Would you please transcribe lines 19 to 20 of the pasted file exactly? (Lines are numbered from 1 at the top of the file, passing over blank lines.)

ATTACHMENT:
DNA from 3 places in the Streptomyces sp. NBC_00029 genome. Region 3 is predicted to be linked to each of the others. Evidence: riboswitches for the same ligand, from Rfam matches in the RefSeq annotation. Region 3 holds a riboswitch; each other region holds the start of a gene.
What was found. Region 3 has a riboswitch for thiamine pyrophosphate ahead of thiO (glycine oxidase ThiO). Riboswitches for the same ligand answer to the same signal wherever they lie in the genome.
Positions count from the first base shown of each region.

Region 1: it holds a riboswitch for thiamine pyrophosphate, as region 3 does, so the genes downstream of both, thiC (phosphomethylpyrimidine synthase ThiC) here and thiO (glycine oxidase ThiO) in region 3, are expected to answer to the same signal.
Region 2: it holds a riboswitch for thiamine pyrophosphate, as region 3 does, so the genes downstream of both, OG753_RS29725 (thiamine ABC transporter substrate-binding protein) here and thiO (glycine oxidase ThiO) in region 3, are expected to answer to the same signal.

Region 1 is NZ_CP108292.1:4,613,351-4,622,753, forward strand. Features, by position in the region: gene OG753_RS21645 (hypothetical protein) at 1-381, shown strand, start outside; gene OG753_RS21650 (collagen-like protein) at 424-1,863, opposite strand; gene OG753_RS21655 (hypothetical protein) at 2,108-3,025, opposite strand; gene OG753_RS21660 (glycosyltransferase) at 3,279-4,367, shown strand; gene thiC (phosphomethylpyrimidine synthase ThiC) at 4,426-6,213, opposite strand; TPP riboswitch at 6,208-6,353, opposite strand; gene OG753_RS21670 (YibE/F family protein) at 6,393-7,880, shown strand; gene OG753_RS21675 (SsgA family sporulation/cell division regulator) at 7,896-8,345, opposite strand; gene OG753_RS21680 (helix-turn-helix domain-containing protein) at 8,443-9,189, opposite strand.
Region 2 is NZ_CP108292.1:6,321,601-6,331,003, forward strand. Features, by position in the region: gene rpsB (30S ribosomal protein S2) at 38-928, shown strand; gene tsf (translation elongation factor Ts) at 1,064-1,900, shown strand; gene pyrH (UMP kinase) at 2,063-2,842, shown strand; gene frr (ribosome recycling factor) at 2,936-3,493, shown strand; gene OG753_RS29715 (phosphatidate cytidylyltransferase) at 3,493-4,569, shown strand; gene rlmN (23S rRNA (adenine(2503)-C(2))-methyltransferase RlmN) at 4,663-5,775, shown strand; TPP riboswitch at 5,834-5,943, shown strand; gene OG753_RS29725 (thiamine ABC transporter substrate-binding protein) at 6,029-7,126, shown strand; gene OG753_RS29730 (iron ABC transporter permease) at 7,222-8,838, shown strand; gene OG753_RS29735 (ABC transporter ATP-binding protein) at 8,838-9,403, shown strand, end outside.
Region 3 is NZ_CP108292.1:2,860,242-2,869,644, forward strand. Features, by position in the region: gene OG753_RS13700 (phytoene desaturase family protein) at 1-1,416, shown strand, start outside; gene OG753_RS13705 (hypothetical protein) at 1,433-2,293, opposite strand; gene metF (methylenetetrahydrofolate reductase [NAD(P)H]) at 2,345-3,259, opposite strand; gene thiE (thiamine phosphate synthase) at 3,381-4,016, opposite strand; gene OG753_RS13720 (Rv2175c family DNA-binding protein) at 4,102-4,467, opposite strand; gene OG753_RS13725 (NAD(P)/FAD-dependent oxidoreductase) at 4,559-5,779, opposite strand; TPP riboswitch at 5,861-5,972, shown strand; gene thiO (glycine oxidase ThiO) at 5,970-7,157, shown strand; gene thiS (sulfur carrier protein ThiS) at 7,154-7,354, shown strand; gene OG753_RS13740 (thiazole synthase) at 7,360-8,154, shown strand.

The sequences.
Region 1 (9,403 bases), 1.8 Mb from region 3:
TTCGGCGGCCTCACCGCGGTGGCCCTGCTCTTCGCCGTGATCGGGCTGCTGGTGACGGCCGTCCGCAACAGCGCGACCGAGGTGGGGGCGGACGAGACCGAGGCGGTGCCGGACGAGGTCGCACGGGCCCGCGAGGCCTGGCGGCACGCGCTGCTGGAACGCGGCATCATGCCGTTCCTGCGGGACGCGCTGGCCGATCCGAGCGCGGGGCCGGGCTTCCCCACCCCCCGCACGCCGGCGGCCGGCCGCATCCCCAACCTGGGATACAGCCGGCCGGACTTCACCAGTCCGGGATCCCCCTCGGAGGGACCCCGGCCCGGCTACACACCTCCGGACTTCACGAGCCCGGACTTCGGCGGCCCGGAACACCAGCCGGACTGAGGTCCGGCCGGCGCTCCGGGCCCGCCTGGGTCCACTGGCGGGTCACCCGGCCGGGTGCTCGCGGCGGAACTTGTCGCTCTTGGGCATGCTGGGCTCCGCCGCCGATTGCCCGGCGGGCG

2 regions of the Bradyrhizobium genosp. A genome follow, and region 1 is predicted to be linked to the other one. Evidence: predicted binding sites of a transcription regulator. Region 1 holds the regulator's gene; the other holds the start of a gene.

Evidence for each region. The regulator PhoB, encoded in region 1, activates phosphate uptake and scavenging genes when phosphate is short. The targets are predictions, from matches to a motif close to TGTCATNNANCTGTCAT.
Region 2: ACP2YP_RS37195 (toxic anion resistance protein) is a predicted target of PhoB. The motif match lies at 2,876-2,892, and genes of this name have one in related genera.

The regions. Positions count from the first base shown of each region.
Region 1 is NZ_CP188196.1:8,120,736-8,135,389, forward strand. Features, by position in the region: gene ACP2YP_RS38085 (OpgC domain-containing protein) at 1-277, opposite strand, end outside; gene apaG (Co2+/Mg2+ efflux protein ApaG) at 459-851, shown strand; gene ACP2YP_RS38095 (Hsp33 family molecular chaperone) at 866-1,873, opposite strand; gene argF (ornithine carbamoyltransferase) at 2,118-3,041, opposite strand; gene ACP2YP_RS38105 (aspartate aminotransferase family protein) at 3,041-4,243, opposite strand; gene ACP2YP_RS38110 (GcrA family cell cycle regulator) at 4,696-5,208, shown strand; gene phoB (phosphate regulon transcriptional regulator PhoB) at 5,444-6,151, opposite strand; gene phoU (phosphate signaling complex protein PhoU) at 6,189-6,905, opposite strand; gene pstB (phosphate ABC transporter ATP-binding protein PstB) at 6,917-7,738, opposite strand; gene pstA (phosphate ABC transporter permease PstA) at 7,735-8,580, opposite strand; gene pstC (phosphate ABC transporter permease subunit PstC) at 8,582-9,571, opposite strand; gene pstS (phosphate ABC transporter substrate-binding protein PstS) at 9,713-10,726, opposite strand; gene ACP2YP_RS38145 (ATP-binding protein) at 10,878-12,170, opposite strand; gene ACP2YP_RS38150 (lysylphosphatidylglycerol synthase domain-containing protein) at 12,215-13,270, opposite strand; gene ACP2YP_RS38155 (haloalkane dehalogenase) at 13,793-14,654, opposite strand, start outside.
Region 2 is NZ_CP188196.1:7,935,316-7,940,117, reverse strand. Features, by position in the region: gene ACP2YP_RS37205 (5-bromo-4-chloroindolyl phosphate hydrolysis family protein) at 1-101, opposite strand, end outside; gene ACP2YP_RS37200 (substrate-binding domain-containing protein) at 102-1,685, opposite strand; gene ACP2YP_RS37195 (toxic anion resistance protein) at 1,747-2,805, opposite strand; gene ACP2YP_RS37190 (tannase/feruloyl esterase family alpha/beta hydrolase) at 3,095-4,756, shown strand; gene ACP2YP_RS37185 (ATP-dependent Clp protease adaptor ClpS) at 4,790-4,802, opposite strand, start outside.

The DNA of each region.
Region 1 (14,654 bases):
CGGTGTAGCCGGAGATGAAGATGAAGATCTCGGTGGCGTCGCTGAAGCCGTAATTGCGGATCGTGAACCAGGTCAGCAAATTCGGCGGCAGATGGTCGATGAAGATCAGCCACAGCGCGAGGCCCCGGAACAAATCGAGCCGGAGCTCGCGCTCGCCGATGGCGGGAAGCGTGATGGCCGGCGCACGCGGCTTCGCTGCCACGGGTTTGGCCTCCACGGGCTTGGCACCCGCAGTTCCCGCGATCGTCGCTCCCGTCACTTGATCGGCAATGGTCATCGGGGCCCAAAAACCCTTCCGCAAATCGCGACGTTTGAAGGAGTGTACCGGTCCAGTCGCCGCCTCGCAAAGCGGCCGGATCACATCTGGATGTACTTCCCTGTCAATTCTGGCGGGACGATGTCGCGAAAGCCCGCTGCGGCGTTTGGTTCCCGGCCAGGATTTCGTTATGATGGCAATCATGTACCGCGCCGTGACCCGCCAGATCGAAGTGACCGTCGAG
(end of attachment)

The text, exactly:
Region 1 (14,654 bases):
CGGTGTAGCCGGAGATGAAGATGAAGATCTCGGTGGCGTCGCTGAAGCCGTAATTGCGGATCGTGAACCAGGTCAGCAAATTCGGCGGCAGATGGTCGATGAAGATCAGCCACAGCGCGAGGCCCCGGAACAAATCGAGCCGGAGCTCGCGCTCGCCGATGGCGGGAAGCGTGATGGCCGGCGCACGCGGCTTCGCTGCCACGGGTTTGGCCTCCACGGGCTTGGCACCCGCAGTTCCCGCGATCGTCGCTCCCGTCACTTGATCGGCAATGGTCATCGGGGCCCAAAAACCCTTCCGCAAATCGCGACGTTTGAAGGAGTGTACCGGTCCAGTCGCCGCCTCGCAAAGCGGCCGGATCACATCTGGATGTACTTCCCTGTCAATTCTGGCGGGACGATGTCGCGAAAGCCCGCTGCGGCGTTTGGTTCCCGGCCAGGATTTCGTTATGATGGCAATCATGTACCGCGCCGTGACCCGCCAGATCGAAGTGACCGTCGAG